One of the things I'm most grateful for here at Casual Kitchen is the thought-provoking conversations I get to have with my readers.
Unfortunately, thought-provoking conversations are a rarity these days--in blogging and everywhere else. I follow some 500 blogs in my feedreader, 325 of which are food-related, and I'm regularly mortified by how little value there is in most blog comments.
When reading food blogs, how often do you see eye-scaldingly meaningless things like "Mmmmmmm!" "YUM!" or "I can't wait to try this!" scrawled everywhere? (My personal favorite: "Great post!" ... followed by nothing else.) Take a sample of any of the more widely read blogs (food or otherwise) and as many as half of the comments will be puerile.
Look, I'm all for positive vibes and everything, but "Mmmmmmm!" isn't exactly a conversation starter. What it does do, however, is bring a tiny bit of residual traffic to that puerile comment-writer's most likely puerile blog. And therein lies the problem, obviously.
Okay. You've got your own blog, and you don't want it filled up with pointless comments. You want to raise the level of conversation. How do you do it?
Screw the First Amendment
You can start by deleting. A blog is not a democracy--it's your personal dictatorship. And there's no First Amendment in blogging. If you see a pointless comment, a comment that's obvious linkbait, or worst of all a hurtful or inappropriate comment, delete it. Nuke it.
There's already much too much to read out there. Don't permit the idiotic comments to crowd out the intelligent ones, wasting your readers' precious time in the process. Set an example that encourages your most thoughtful readers to contribute more.
A Precarious Slice
It's one of the more discouraging statistics of blogdom, but I'll share it anyway: only about 1-2% of the readers of any given post will comment. In other words, 98-99% of readers simply don't leave comments. As a blogger, this puts you in the precarious position of relying on a rather arbitrary slice of your readership for all of the follow-up conversation on your posts.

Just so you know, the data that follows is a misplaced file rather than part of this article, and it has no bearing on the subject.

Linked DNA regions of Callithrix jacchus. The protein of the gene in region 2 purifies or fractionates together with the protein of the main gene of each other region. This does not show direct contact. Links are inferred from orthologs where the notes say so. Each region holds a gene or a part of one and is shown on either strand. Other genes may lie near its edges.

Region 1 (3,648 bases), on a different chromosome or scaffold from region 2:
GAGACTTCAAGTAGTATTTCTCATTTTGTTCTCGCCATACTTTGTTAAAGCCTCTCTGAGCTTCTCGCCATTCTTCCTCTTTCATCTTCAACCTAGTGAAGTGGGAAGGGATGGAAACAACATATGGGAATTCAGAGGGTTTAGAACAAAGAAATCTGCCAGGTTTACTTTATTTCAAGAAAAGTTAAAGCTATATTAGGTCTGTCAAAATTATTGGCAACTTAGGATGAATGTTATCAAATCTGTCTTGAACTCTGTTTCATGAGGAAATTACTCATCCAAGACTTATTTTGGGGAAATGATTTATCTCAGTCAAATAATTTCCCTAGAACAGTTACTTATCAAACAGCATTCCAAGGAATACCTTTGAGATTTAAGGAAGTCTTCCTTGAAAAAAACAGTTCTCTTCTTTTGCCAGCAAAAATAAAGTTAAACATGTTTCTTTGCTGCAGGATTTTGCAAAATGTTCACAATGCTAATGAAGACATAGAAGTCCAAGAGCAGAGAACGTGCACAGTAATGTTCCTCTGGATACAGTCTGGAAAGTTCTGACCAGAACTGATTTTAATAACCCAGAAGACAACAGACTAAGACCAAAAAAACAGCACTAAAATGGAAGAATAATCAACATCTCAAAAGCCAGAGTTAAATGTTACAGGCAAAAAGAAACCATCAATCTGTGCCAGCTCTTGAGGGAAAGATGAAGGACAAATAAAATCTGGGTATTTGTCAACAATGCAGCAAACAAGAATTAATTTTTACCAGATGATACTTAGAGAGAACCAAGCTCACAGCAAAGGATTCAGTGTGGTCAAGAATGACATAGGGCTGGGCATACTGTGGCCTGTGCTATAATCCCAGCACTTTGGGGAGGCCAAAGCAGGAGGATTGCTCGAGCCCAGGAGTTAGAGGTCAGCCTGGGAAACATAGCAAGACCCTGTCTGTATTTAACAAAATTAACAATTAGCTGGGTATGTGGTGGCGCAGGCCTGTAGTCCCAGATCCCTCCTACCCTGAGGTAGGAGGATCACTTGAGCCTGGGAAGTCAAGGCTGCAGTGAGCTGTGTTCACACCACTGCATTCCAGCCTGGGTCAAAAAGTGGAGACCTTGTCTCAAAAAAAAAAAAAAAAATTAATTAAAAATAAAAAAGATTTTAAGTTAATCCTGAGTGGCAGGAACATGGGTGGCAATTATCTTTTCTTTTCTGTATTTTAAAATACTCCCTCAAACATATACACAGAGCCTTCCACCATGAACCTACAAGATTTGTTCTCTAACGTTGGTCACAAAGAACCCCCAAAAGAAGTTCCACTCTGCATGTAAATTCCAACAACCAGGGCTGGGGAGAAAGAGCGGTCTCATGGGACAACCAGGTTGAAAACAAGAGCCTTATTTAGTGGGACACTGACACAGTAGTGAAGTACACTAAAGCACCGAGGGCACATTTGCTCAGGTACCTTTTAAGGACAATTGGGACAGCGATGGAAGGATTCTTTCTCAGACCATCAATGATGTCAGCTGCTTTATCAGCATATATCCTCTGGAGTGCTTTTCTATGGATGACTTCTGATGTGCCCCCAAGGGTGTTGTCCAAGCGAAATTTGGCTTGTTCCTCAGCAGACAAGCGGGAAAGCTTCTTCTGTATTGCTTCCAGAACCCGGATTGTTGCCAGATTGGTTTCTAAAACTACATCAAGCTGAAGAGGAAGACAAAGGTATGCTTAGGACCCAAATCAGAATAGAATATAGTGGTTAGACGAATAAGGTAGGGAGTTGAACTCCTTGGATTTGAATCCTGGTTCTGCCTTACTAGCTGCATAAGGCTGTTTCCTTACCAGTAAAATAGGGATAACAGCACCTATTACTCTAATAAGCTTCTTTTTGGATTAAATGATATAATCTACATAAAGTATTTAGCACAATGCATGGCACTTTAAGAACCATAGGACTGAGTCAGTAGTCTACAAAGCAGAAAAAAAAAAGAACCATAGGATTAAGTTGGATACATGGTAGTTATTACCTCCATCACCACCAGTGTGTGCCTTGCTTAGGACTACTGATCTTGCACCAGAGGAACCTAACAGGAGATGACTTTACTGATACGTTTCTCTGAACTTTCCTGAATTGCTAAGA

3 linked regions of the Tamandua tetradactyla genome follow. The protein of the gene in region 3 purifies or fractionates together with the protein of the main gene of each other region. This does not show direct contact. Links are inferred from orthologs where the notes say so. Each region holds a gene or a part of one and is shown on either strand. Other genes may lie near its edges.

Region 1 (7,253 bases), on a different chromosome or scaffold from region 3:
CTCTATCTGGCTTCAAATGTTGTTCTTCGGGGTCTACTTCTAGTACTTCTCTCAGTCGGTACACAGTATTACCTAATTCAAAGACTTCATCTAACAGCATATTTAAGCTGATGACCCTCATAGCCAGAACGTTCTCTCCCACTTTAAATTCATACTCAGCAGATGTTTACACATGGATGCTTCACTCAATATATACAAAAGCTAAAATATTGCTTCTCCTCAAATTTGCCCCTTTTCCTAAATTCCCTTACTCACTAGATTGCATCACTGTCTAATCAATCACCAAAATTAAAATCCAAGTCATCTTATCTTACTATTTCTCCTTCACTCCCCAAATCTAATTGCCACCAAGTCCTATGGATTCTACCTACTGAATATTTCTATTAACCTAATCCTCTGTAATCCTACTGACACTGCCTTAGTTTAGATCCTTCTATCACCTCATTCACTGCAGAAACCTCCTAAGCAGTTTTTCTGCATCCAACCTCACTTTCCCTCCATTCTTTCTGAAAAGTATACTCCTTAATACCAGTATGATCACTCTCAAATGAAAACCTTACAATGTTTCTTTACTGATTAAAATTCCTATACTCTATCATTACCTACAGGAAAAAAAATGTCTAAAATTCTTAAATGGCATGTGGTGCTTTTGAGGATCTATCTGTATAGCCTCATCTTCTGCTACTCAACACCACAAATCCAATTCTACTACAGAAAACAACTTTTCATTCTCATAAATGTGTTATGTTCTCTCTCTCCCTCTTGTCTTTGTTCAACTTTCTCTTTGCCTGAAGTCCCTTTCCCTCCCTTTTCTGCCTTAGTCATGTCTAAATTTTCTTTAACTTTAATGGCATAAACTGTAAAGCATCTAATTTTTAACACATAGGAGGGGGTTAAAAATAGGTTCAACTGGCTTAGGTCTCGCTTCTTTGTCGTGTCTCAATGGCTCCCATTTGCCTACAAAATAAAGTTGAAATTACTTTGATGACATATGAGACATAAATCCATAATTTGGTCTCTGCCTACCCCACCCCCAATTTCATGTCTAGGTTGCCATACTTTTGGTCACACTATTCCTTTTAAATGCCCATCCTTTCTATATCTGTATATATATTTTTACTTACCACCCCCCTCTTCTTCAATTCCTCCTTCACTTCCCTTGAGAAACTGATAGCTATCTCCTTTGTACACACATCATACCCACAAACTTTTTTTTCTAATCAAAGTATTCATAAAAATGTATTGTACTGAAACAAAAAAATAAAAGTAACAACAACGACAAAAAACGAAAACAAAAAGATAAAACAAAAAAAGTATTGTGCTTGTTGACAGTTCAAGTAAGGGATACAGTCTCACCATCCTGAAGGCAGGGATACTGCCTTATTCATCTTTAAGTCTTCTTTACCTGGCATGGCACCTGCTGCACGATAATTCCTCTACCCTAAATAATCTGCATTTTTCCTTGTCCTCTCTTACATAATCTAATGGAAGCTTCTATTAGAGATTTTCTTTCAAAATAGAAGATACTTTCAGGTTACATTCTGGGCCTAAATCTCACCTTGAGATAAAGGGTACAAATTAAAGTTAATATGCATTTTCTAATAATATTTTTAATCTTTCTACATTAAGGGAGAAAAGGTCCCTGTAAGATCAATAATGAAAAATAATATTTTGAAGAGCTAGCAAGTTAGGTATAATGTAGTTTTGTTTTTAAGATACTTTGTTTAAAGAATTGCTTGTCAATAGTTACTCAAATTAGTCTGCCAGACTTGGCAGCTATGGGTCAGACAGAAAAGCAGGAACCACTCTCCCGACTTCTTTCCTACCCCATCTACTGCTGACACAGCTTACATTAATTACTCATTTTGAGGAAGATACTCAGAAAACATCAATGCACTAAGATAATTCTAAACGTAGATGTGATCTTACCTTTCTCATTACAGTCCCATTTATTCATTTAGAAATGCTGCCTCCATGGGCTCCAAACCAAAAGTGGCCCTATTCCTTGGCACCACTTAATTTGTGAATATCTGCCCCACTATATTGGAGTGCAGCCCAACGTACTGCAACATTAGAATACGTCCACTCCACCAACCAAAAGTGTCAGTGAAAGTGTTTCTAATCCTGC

Therefore, do whatever you can to help make sure the right readers leave comments. Respond to every thought-provoking comment, and reward your thoughtful readers by picking up on the conversations they start.
Encouraging Disagreement and Leaving Gaps
A side note: Never argue with readers who disagree (respectfully) with you, and never censor or delete their comments. If anything, you should encourage disagreement from your readers, because there's no better way to start a provocative conversation. Often I'll specifically ask my readers to disagree with me, because I want to hear other perspectives and find the holes in my thinking. Hey, that's how we all learn more.
Here's another, counterintuitive way to get a good discussion started: leave deliberate gaps in your argument. Your astute readers will catch and fill in those gaps, and this often takes the conversation into surprising directions.
When you write a post that is exhaustive, utterly convincing and proves your point so flawlessly that it leaves no room for debate... well, there won't be any debate. Instead, try asking questions and raising issues, and then solicit your readers for their thoughts and input. Bring them into the discussion rather than overwhelming them with facts and opinions.
And let's face it, if you've said everything that can be said about a subject, you'll exceed the attention span of 95% of your readers... and the remaining 5% will have nothing left to say but "Mmmmmm, great post!"
A final point: decide what you want your blog to be, and stay consistent. Is your site a place where your readers get to think? Or a place where they aren't expected to think? Readers want to know who and what you are. And once they do, they'll come, armed and ready with amazing and inspiring thoughts and ideas.
Readers! What would you add?
Ask Casual Kitchen: Advice for a New Blogger
How to Write A Killer Links Post
How to Give Away Your Power By Being a Biased Consumer
How to Get the Benefits of Organic Foods Without Paying Through the Nose
Who Really Holds the Power in Our Food Industry?
How can I support Casual Kitchen?
If you enjoy reading Casual Kitchen, tell a friend and spread the word! You can also support me by purchasing items from Amazon.com via links on this site, or by linking to me or subscribing to my RSS feed. Finally, you can consider submitting this article, or any other article you particularly enjoyed here, to bookmarking sites like del.icio.us, digg or stumbleupon. Thank you for your support!